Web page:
Author: V.E. Schwab Series: Villains #1 Genre: Science Fiction Release Date: September 24, 2013 Book Length: 366 pages Publisher: Tor Books Review: 1/5
Victor and Eli started out as college roommates—brilliant, arrogant, lonely boys who recognized the same sharpness and ambition in each other. In their senior year, a shared research interest in adrenaline, near-death experiences, and seemingly supernatural events reveals an intriguing possibility: that under the right conditions, someone could develop extraordinary abilities. But when their thesis moves from the academic to the experimental, things go horribly wrong.
Ten years later, Victor breaks out of prison, determined to catch up to his old friend (now foe), aided by a young girl whose reserved nature obscures a stunning ability. Meanwhile, Eli is on a mission to eradicate every other super-powered person that he can find—aside from his sidekick, an enigmatic woman with an unbreakable will. Armed with terrible power on both sides, driven by the memory of betrayal and loss, the archnemeses have set a course for revenge—but who will be left alive at the end?
I know this is a very unpopular opinion for this book, but I have to be honest with myself here.
Victor and Eli are two friends-turned-foes after an experiment for Eli’s thesis turns them both into ‘Extra Ordinaries’ – people who have gone through a near death experience and have come back to life exhibiting some sort of superhuman power. This premise I did find kind of interesting, but overall, the book just wasn’t for me.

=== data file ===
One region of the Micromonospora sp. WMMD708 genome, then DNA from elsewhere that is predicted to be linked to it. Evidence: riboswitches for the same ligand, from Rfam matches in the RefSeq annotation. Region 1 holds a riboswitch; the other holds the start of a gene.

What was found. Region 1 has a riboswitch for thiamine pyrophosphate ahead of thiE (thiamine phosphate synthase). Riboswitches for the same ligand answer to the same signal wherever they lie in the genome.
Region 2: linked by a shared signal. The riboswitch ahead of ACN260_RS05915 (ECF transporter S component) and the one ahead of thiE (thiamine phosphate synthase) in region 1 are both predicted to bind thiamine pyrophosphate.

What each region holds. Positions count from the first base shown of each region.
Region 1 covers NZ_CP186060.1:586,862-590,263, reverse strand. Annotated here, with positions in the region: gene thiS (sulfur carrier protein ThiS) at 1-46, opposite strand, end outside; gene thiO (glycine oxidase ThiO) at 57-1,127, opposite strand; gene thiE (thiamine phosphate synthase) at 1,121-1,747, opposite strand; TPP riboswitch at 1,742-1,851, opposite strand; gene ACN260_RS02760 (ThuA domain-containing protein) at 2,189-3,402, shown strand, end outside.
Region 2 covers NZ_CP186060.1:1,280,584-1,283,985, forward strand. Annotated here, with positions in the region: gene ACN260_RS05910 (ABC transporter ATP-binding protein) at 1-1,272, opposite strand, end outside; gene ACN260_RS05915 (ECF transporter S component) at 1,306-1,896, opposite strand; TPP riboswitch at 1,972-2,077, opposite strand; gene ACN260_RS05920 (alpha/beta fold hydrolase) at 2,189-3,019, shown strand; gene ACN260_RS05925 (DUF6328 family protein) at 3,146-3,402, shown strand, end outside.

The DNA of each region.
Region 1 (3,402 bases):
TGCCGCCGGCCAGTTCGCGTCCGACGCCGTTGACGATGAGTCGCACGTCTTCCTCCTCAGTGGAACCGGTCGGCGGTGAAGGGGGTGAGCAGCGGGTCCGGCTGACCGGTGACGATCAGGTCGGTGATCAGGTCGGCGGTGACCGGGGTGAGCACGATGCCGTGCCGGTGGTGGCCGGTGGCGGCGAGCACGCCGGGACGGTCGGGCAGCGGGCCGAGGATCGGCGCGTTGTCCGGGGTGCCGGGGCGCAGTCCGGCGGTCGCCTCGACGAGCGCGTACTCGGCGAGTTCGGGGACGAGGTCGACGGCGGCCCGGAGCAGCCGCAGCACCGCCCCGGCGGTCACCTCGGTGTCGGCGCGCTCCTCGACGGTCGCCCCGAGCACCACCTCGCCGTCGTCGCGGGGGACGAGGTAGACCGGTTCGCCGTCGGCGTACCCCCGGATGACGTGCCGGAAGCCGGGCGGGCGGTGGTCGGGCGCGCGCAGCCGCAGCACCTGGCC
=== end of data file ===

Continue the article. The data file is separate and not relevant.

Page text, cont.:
For starters, I didn’t really like all the back and forth through time every chapter – “Ten Years Ago Before the Accident”; “Two Days Ago”; “Five Years Ago”; “Twenty Minutes Until Midnight” – it just felt too all over the place. Also, Eli’s character annoyed me so much, and since he was one of the main characters, it really took away from my experiences because I couldn’t care less about him (or really any of them, for that matter). I didn’t like how his whole thing was that he was killing the Extra Ordinaries because they were ‘wrong’ but he himself wasn’t wrong being one of them too because he was killing them ‘in the name of God’. Meh. Every time he brought that up, I felt annoyed. Some of the dialogue also felt very dramatic and unnatural, like something you’d cringe at if you heard on a TV show.
This was my first V.E. Schwab book, but despite my low rating, I think I’d definitely give her others a chance. I guess I’m an outlier for this one though since many people do like it, but unfortunately I just could not bring myself to enjoy it.